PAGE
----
Σάββατο, 11 Αυγούστου 2018

Turkey's lira crisis explained


Panoramic view from an island to a bay with luxury yachts and sailing boats on May 25, 2014 in the Gulf of Fethiye, Lycian Coast, South of TurkeyGetty Images
Luxury yachts off the Lycian coast in southern Turkey
Turkey's currency, the lira, has hit record lows, creating a headache for the country's president and pushing up prices on everyday items.
But there is one area reaping the benefits: tourism. Bookings to Turkey have gone up in recent months - although the exact cause is, of course, hard to say.
A favourable exchange rate though can't have harmed the situation: on Friday, the US dollar would buy almost six Turkish lira; at the end of January, it would have got you less than four.
So what has happened to send the lira on a downward spiral and should more tourists take advantage?

What's happened?

The value of Turkey's currency has nosedived since January and has lost more than 34% of its value against the dollar.
It hit a record low on Thursday evening, reaching 6.30 to the dollar, although it has since recovered slightly.
Turkish lira graphic
The stock market has also fallen 17%, while government borrowing costs have risen to 18% a year, according to Andrew Walker, the BBC World Service economics correspondent.
Meanwhile, inflation in Turkey has hit 15%.

What caused this nosedive?

A combination of factors, according to experts, have led to fears the country is sliding into an economic crisis.
For a start, investors are worried that Turkish companies that borrowed heavily to profit from a construction boom may struggle to repay loans in dollars and euros, as the weakened lira means there is now more to pay back.
Then there are Turkey's worsening relations with the US. Donald Trump's administration hit its justice and interior ministers with sanctions last week, a reaction to the detention of American pastor Andrew Brunson, who has has been held for nearly two years over alleged links to political groups.
The US dealt Turkey and the lira a further blow in a tweet on Friday, in which Mr Trump said he had approved the doubling of tariffs on Turkish steel and aluminium.
Tourists visit the Celsius Library in the ancient city of Ephesus near Izmir in the western Aegean region, TurkeyReuters
The Celsius Library in the Aegean region
Nafez Zouk, an economist at Oxford Economics, told the BBC's Today programme earlier this week that these problems were further compounded by a "political set-up which is unconducive to proper economic management".
Indeed, much of the recent concern has been fuelled by President Recep Tayyip Erdogan's economic policy.
In many nations, including the US and EU states, the central bank is independent of government and no one can tell it what to do with interest rates. This means it can keep control of inflation by raising them when necessary.
But in Turkey, Mr Erdogan has made sure he controls the reins. Early last month, he claimed the exclusive power to appoint the bankers that set interest rates - and to cement his control he has put his son-in-law in charge of economic policy.
And if he is flustered by the current situation, he isn't showing it. On Thursday, he urged supporters not to worry, saying that while overseas investors had dollars, Turks had Allah.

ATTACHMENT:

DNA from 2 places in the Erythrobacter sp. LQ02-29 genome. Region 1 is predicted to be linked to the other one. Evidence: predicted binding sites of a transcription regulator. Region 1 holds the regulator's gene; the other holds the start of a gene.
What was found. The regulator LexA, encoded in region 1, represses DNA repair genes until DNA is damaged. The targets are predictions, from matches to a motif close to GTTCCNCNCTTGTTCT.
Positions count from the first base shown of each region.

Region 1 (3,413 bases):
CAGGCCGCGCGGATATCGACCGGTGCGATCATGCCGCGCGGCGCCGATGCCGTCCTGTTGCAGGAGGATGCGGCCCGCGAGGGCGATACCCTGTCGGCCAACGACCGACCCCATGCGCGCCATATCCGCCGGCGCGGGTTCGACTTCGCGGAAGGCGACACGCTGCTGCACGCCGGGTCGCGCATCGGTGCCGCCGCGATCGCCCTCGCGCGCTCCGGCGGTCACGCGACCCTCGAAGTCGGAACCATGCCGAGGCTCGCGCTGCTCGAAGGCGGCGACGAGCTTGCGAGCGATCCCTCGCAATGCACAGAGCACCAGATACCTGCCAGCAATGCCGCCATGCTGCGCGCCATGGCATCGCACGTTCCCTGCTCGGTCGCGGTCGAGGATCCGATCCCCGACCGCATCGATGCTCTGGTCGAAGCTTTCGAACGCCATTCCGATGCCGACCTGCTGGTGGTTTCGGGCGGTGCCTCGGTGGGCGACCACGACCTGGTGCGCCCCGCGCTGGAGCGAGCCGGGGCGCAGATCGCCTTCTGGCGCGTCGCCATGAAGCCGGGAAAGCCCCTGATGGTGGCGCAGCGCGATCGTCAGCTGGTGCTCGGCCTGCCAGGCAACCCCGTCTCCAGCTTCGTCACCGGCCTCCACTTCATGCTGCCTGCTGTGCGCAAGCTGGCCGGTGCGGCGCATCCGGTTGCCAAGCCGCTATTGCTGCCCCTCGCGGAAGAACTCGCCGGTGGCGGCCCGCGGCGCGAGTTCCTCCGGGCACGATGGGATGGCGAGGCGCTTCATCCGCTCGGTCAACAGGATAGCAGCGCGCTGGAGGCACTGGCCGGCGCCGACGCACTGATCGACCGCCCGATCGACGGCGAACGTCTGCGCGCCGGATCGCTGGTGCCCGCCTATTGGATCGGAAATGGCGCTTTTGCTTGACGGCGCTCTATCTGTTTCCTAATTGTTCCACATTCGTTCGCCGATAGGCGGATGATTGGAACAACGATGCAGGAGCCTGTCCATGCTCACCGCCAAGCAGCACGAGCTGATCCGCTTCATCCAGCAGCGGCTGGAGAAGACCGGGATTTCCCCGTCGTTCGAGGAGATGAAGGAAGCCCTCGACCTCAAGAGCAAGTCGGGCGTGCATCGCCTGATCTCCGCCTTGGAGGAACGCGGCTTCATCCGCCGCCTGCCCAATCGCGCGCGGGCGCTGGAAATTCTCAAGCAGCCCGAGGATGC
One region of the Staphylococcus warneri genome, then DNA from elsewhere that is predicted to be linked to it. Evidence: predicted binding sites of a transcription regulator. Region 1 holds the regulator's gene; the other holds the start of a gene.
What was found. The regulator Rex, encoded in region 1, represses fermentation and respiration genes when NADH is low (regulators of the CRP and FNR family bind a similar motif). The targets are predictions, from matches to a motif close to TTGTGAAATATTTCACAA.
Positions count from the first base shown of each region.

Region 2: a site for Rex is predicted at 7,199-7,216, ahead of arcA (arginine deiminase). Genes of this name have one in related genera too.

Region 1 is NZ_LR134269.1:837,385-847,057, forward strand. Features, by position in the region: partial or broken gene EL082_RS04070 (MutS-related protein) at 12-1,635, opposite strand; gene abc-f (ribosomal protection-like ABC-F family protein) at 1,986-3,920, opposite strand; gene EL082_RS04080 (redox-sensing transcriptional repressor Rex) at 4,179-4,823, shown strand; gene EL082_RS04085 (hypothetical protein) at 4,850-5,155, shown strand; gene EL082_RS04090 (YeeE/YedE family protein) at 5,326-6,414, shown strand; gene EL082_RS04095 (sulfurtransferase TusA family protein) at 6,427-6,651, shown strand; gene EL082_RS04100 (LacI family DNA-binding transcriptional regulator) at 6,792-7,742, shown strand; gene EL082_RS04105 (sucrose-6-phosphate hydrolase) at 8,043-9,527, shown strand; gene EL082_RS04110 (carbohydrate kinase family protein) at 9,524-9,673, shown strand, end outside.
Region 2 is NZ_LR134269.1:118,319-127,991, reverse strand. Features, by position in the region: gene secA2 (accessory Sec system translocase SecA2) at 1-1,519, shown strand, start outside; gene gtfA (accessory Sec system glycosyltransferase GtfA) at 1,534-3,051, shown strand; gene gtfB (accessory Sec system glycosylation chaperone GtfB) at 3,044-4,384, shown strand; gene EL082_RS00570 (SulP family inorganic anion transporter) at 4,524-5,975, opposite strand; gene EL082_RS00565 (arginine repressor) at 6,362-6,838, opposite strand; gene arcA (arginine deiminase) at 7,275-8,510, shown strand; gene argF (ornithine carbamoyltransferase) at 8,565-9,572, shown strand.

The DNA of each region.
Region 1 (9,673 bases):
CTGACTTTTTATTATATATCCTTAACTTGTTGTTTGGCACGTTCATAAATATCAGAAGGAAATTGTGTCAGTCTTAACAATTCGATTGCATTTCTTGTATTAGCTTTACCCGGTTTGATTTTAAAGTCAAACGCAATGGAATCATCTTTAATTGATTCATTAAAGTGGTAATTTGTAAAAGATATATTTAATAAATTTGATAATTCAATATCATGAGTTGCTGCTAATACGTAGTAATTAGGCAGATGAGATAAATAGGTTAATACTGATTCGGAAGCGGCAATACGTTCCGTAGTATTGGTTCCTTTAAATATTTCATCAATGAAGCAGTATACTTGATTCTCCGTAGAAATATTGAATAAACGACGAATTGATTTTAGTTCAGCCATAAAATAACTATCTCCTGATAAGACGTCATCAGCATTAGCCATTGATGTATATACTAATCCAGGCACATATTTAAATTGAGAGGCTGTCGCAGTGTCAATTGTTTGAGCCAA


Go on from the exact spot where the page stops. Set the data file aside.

Can its fall be stopped?

If the right policies were applied.
But while Mr Erdogan - who vowed Turkey would win the "economic war" - favours lowering borrowing costs to fuel credit growth and economic expansion, others would rather see interest rates rise.
: A view of the Yivli Minaret Mosque and Kaleici clock tower located in the old town of Kaleici, one of the tourist attractions in Antalya, Turkey on March 2, 2018.Getty Images
A view over the old town of Kaleici, Antalya
But Mr Erdogan is famously averse to interest rate rises, and there are fears he may be pressuring the central bank not to act.
Meanwhile, ING economist Carsten Brzeski told news agency Reuters "some kind of... involvement" by the International Monetary Fund (IMF) was "getting closer".
Solving Turkey's tensions with the US would also likely go some way to quell nerves. However, the Financial Times points to analysts who suggest Turkey will probably just wait it out.

So, is now the time to go to Turkey?

Well, if you want azure seas, ancient temples and a holiday which most likely costs less than it did last year, then yes.
Eagle-eyed Brits have already figured this out, it seems, with travel agents reporting a rise in bookings.
A general view of Fatih Mosque and the area around at sunset. On Tuesday, 17 October 2017, in Istanbul, TurkeyAFP
A view across Istanbul
Holiday company Thomas Cook has seen a 63% rise in bookings to Turkey, while TUI said it was their third most popular destination meaning it was "well and truly back on the map as a top summer holiday location".
However, the UK Foreign Office still recommends against all but essential travel to a number of regions, mainly along the border with Syria, and says not to travel within 10km (six miles) of the border at all, due to the ongoing Syrian war.
The US, meanwhile, rates Turkey at level three, urging people to reconsider travel to the region.
Πηγή https://www.bbc.com/news/world-europe-45142256


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